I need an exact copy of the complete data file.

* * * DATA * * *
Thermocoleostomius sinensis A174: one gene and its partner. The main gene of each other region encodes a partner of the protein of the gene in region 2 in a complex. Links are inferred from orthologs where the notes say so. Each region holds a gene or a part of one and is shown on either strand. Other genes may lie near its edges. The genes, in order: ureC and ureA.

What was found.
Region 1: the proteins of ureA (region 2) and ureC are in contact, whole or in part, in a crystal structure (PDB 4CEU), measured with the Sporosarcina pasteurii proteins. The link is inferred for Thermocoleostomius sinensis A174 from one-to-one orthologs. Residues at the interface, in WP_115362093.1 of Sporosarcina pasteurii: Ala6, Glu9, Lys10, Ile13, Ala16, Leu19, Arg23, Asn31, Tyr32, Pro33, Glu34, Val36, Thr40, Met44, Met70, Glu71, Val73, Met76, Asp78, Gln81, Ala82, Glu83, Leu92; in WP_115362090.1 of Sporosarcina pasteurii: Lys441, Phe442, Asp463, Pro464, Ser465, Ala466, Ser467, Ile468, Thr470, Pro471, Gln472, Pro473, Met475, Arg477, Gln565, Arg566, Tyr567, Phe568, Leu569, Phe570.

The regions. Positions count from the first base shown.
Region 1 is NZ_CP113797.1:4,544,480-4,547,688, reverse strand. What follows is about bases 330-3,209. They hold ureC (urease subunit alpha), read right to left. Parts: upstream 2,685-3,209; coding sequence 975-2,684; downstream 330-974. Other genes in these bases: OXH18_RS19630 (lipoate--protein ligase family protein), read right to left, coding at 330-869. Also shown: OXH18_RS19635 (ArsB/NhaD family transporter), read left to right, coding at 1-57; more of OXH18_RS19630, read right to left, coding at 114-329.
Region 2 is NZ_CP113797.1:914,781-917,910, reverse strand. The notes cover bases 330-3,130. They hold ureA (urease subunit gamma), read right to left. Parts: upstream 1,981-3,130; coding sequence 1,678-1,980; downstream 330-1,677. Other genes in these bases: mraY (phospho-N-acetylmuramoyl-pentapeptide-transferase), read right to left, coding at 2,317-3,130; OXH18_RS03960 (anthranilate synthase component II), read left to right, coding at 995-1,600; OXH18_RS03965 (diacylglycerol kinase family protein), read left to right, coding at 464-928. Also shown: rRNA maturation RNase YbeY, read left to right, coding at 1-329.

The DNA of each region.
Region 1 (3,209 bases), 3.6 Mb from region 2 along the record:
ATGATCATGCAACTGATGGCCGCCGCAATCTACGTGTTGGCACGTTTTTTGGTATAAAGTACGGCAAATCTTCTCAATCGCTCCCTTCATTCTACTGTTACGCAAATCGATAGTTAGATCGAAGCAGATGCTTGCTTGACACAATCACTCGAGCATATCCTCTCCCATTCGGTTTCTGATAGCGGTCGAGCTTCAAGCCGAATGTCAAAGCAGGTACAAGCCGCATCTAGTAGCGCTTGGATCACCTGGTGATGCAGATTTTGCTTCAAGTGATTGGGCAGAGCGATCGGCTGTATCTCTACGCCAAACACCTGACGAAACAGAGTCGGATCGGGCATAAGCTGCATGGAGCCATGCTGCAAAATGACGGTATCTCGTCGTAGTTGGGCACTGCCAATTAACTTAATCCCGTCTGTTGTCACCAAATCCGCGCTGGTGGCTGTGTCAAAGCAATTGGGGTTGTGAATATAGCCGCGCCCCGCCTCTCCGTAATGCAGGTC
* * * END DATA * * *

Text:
Thermocoleostomius sinensis A174: one gene and its partner. The main gene of each other region encodes a partner of the protein of the gene in region 2 in a complex. Links are inferred from orthologs where the notes say so. Each region holds a gene or a part of one and is shown on either strand. Other genes may lie near its edges. The genes, in order: ureC and ureA.

What was found.
Region 1: the proteins of ureA (region 2) and ureC are in contact, whole or in part, in a crystal structure (PDB 4CEU), measured with the Sporosarcina pasteurii proteins. The link is inferred for Thermocoleostomius sinensis A174 from one-to-one orthologs. Residues at the interface, in WP_115362093.1 of Sporosarcina pasteurii: Ala6, Glu9, Lys10, Ile13, Ala16, Leu19, Arg23, Asn31, Tyr32, Pro33, Glu34, Val36, Thr40, Met44, Met70, Glu71, Val73, Met76, Asp78, Gln81, Ala82, Glu83, Leu92; in WP_115362090.1 of Sporosarcina pasteurii: Lys441, Phe442, Asp463, Pro464, Ser465, Ala466, Ser467, Ile468, Thr470, Pro471, Gln472, Pro473, Met475, Arg477, Gln565, Arg566, Tyr567, Phe568, Leu569, Phe570.

The regions. Positions count from the first base shown.
Region 1 is NZ_CP113797.1:4,544,480-4,547,688, reverse strand. What follows is about bases 330-3,209. They hold ureC (urease subunit alpha), read right to left. Parts: upstream 2,685-3,209; coding sequence 975-2,684; downstream 330-974. Other genes in these bases: OXH18_RS19630 (lipoate--protein ligase family protein), read right to left, coding at 330-869. Also shown: OXH18_RS19635 (ArsB/NhaD family transporter), read left to right, coding at 1-57; more of OXH18_RS19630, read right to left, coding at 114-329.
Region 2 is NZ_CP113797.1:914,781-917,910, reverse strand. The notes cover bases 330-3,130. They hold ureA (urease subunit gamma), read right to left. Parts: upstream 1,981-3,130; coding sequence 1,678-1,980; downstream 330-1,677. Other genes in these bases: mraY (phospho-N-acetylmuramoyl-pentapeptide-transferase), read right to left, coding at 2,317-3,130; OXH18_RS03960 (anthranilate synthase component II), read left to right, coding at 995-1,600; OXH18_RS03965 (diacylglycerol kinase family protein), read left to right, coding at 464-928. Also shown: rRNA maturation RNase YbeY, read left to right, coding at 1-329.

The DNA of each region.
Region 1 (3,209 bases), 3.6 Mb from region 2 along the record:
ATGATCATGCAACTGATGGCCGCCGCAATCTACGTGTTGGCACGTTTTTTGGTATAAAGTACGGCAAATCTTCTCAATCGCTCCCTTCATTCTACTGTTACGCAAATCGATAGTTAGATCGAAGCAGATGCTTGCTTGACACAATCACTCGAGCATATCCTCTCCCATTCGGTTTCTGATAGCGGTCGAGCTTCAAGCCGAATGTCAAAGCAGGTACAAGCCGCATCTAGTAGCGCTTGGATCACCTGGTGATGCAGATTTTGCTTCAAGTGATTGGGCAGAGCGATCGGCTGTATCTCTACGCCAAACACCTGACGAAACAGAGTCGGATCGGGCATAAGCTGCATGGAGCCATGCTGCAAAATGACGGTATCTCGTCGTAGTTGGGCACTGCCAATTAACTTAATCCCGTCTGTTGTCACCAAATCCGCGCTGGTGGCTGTGTCAAAGCAATTGGGGTTGTGAATATAGCCGCGCCCCGCCTCTCCGTAATGCAGGTC